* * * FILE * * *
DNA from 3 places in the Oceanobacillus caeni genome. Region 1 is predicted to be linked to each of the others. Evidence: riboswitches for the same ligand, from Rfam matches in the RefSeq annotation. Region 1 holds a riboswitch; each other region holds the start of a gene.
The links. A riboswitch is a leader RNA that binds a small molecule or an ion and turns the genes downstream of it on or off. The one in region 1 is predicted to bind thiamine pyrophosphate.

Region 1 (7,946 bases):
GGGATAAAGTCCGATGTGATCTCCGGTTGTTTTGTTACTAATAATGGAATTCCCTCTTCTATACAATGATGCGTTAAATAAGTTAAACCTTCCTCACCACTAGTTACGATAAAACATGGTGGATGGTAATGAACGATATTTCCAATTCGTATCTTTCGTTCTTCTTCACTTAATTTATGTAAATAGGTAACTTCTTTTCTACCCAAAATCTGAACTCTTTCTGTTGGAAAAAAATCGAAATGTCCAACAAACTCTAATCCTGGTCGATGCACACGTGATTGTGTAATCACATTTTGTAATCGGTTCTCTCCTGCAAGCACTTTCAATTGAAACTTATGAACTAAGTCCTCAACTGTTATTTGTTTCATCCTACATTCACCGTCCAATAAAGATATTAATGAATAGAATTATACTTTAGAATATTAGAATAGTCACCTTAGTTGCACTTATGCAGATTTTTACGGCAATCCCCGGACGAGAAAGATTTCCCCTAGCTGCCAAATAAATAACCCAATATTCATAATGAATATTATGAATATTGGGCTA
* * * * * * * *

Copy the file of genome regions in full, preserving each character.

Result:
DNA from 3 places in the Oceanobacillus caeni genome. Region 1 is predicted to be linked to each of the others. Evidence: riboswitches for the same ligand, from Rfam matches in the RefSeq annotation. Region 1 holds a riboswitch; each other region holds the start of a gene.
The links. A riboswitch is a leader RNA that binds a small molecule or an ion and turns the genes downstream of it on or off. The one in region 1 is predicted to bind thiamine pyrophosphate.

Region 1 (7,946 bases):
GGGATAAAGTCCGATGTGATCTCCGGTTGTTTTGTTACTAATAATGGAATTCCCTCTTCTATACAATGATGCGTTAAATAAGTTAAACCTTCCTCACCACTAGTTACGATAAAACATGGTGGATGGTAATGAACGATATTTCCAATTCGTATCTTTCGTTCTTCTTCACTTAATTTATGTAAATAGGTAACTTCTTTTCTACCCAAAATCTGAACTCTTTCTGTTGGAAAAAAATCGAAATGTCCAACAAACTCTAATCCTGGTCGATGCACACGTGATTGTGTAATCACATTTTGTAATCGGTTCTCTCCTGCAAGCACTTTCAATTGAAACTTATGAACTAAGTCCTCAACTGTTATTTGTTTCATCCTACATTCACCGTCCAATAAAGATATTAATGAATAGAATTATACTTTAGAATATTAGAATAGTCACCTTAGTTGCACTTATGCAGATTTTTACGGCAATCCCCGGACGAGAAAGATTTCCCCTAGCTGCCAAATAAATAACCCAATATTCATAATGAATATTATGAATATTGGGCTA